Healthcare IT: How to Avoid Medical Device Security Failures

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  • [Added benefit:  One Medical is happy to offer all attendees a 3 month discounted membership to its practice, simply for coming by! They will provide a code for all attendees at the event with specific sign up instructions.]

    People often think of Security only in terms of “confidentiality.”  However, the security industry defines itself in terms of confidentiality + availability + integrity.  In healthcare, two of the largest security risks are not having the data you need when you need it (availability) and missing or corrupted data (integrity).  There have been plenty of talks about preventing malware and avoid data breaches.  In contrast, this meeting will focus on the risk landscape for devices and databases concerning inadvertent corruption or blockage of data, which can be life-threatening.  

    Mike Ahmadi from Codenomicon (the software testing firm that recently discovered the Heartbleed bug) will explore a variety of ways that things can go wrong and some of the techniques to anticipate and minimize these risks.  For example, what can go wrong with mobile devices and remote monitoring? How can prevention protocols be 
set up and/or improved?  

    One of the ways to find and fix vulnerabilities in a technique called “fuzz testing.”  “Fuzz testing or fuzzing is a software testing technique, often automated or semi-automated, that involves providing invalid, unexpected, or random data to the inputs of a computer program. The program is then monitored for exceptions such as crashes, or failing built-in code assertions or for finding potential memory leaks. Fuzzing is commonly used to test for security problems in software or computer systems.” (http://en.wikipedia.org/wiki/Fuzz_testing)

    Fuzz testing is now recommended by the FDA.  According to Codenomicon, “There is only one solution to the security and safety threat posed by low quality code: Fuzz Testing. The more critical the solution is for patients health the more rigorous fuzzing is needed.  The FDA is developing a cybersecurity laboratory in which a fuzz testing capability is to be integrated. The FDA has chosen Codenomicon Defensics as their tool of choice for fuzzing.”(http://www.codenomicon.com/solutions/medical/)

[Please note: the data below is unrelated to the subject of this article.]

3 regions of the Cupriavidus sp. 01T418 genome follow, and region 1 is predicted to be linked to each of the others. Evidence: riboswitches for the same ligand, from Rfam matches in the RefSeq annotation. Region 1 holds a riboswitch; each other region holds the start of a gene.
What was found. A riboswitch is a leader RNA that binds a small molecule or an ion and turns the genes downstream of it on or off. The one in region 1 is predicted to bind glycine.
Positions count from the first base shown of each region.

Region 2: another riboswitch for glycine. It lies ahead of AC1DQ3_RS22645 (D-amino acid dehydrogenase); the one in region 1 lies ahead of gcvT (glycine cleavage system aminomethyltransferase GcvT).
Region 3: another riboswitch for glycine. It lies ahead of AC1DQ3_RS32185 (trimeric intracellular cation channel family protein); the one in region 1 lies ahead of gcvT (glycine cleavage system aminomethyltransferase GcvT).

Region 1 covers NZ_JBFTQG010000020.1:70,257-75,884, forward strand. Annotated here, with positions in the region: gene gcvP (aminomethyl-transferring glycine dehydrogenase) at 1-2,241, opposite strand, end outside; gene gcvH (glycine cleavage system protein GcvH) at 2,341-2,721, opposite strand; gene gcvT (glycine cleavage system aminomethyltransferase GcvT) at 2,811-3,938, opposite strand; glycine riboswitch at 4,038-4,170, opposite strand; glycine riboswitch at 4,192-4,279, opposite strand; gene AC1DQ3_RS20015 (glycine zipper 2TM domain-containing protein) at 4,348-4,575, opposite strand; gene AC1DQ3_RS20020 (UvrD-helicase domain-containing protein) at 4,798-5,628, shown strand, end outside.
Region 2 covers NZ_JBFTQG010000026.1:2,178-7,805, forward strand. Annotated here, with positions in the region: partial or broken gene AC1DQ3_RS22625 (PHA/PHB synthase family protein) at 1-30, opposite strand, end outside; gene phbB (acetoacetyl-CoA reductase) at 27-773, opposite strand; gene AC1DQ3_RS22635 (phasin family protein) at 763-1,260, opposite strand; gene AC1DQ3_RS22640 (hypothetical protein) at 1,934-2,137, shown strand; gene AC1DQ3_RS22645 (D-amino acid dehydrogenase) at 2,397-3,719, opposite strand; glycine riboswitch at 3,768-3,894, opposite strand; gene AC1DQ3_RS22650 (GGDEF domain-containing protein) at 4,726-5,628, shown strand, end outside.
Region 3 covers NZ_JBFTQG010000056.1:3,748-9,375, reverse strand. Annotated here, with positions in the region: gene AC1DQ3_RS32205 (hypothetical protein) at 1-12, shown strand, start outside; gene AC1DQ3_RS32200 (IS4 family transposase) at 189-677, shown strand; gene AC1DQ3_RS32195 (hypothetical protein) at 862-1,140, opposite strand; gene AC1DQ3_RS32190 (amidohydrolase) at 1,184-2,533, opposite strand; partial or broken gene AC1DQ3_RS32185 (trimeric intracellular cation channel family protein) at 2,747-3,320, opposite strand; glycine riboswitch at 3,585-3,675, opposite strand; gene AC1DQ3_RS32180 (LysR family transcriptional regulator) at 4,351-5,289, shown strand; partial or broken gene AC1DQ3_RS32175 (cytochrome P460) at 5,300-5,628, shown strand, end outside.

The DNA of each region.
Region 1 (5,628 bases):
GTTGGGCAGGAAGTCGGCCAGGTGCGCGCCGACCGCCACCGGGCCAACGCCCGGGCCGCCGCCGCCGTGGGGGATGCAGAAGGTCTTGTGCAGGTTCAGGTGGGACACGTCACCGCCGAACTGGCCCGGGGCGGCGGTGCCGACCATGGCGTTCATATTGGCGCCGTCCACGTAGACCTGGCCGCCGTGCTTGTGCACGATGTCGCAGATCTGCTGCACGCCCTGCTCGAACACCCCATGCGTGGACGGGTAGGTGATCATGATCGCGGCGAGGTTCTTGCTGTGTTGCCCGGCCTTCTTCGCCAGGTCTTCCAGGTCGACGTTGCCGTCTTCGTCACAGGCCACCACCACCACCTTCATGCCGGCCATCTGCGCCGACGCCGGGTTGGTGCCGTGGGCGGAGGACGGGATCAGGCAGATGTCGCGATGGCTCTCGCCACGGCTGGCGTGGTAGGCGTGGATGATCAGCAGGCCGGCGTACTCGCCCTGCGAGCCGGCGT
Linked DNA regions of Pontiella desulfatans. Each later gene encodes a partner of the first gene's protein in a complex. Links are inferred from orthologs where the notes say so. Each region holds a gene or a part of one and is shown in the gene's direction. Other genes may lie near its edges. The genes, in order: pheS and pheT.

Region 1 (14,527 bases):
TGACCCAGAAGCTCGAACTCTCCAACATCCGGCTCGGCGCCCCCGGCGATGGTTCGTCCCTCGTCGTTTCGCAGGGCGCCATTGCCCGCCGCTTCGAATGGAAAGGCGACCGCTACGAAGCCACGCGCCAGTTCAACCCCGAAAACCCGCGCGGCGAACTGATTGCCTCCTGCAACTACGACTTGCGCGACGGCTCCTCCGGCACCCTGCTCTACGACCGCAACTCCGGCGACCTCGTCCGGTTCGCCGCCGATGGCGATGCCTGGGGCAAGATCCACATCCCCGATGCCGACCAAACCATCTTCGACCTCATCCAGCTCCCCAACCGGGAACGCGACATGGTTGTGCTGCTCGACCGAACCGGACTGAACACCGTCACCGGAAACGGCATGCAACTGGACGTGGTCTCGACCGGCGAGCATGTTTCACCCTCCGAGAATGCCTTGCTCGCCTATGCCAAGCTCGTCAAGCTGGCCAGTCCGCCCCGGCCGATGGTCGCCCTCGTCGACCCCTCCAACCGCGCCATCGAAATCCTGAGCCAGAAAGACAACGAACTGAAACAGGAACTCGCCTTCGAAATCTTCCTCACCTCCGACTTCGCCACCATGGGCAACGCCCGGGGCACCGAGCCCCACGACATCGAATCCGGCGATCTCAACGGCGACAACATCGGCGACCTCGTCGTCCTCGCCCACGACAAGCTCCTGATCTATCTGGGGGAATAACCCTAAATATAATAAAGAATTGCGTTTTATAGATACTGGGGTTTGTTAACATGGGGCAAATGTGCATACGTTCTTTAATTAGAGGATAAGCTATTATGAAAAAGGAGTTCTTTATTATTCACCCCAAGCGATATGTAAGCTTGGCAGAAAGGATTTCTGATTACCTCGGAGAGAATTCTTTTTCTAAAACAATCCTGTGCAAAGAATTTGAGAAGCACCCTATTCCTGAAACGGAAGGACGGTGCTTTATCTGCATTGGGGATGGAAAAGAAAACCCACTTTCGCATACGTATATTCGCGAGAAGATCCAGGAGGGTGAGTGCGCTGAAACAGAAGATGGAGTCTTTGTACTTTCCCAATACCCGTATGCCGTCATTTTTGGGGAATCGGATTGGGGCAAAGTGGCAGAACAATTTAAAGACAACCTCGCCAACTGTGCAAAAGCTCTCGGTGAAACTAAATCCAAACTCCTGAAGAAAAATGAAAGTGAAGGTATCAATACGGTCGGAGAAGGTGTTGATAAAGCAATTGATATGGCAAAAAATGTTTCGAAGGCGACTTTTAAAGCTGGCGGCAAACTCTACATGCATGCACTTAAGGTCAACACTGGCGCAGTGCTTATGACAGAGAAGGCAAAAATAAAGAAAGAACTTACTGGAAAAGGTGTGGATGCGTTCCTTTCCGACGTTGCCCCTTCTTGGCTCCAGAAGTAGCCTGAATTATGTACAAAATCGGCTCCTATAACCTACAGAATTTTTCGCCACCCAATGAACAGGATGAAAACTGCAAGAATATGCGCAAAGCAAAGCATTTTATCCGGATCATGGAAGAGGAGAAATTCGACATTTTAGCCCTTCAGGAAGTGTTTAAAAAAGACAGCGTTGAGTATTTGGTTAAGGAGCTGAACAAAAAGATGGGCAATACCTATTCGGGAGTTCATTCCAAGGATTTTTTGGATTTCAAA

Relevant articles: 

    "It’s Insanely Easy to Hack Hospital Equipment"  http://www.wired.com/2014/04/hospital-equipment-vulnerable/  

    http://www.ihealthbeat.org/articles/2013/6/24/homeland-security-warns-about-safety-of-300-medical-devices 

    http://www.fda.gov/medicaldevices/productsandmedicalprocedures/connectedhealth/ucm373213.htm 

    See interview with Mike regarding Heartbleed and medical devices at  http://www.healthcareinfosecurity.com/interviews/how-heartbleed-affects-medical-devices-i-2307

    SPEAKER:

     
    Mike Ahmadi, CISSP, Global Director of Business Development at Codenomicon
     
    Mike is well known in the field of critical infrastructure security, including industrial control systems and health care systems.  He served on the California Office of Health Information Integrity Security Steering Committee in drafting the state level policies on HIPAA HITECH, and is an active member of the Medical Device Innovation Safety and Security Consortium (MDISS), where he introduced the Vendor Security Practices project, and is also an active member of the Association for the Advancement of Medical Instrumentation (AAMI) Medical Device Security Working Group, where he has contributed to technical industry reports.  Mike has also worked closely with the US Food and Drug Administration in assisting them with developing their cybersecurity testing capabilities.Mike also currently serves as an active member of the US Department of Homeland Security Industrial Control Systems Joint Working Group, and as part of the advisory board for the US Secret Service Electronic Crimes Task Force.  Mike has been a co-author in several publications, including the American Bar Association Security and Privacy guide, AAMI Journals, and also serves on the editorial board of ISSA Journal.
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    STANDARD HEALTHCARE IT SIG AGENDA:

    6:30 - 7:00 p.m. Registration / Networking / Refreshments
    7:00 - 7:15 p.m. Announcements and Introductions
    7:15 - 8:30 p.m. Presentation and Discussion
    8:30 - 8:45 p.m. Wrap-up / Networking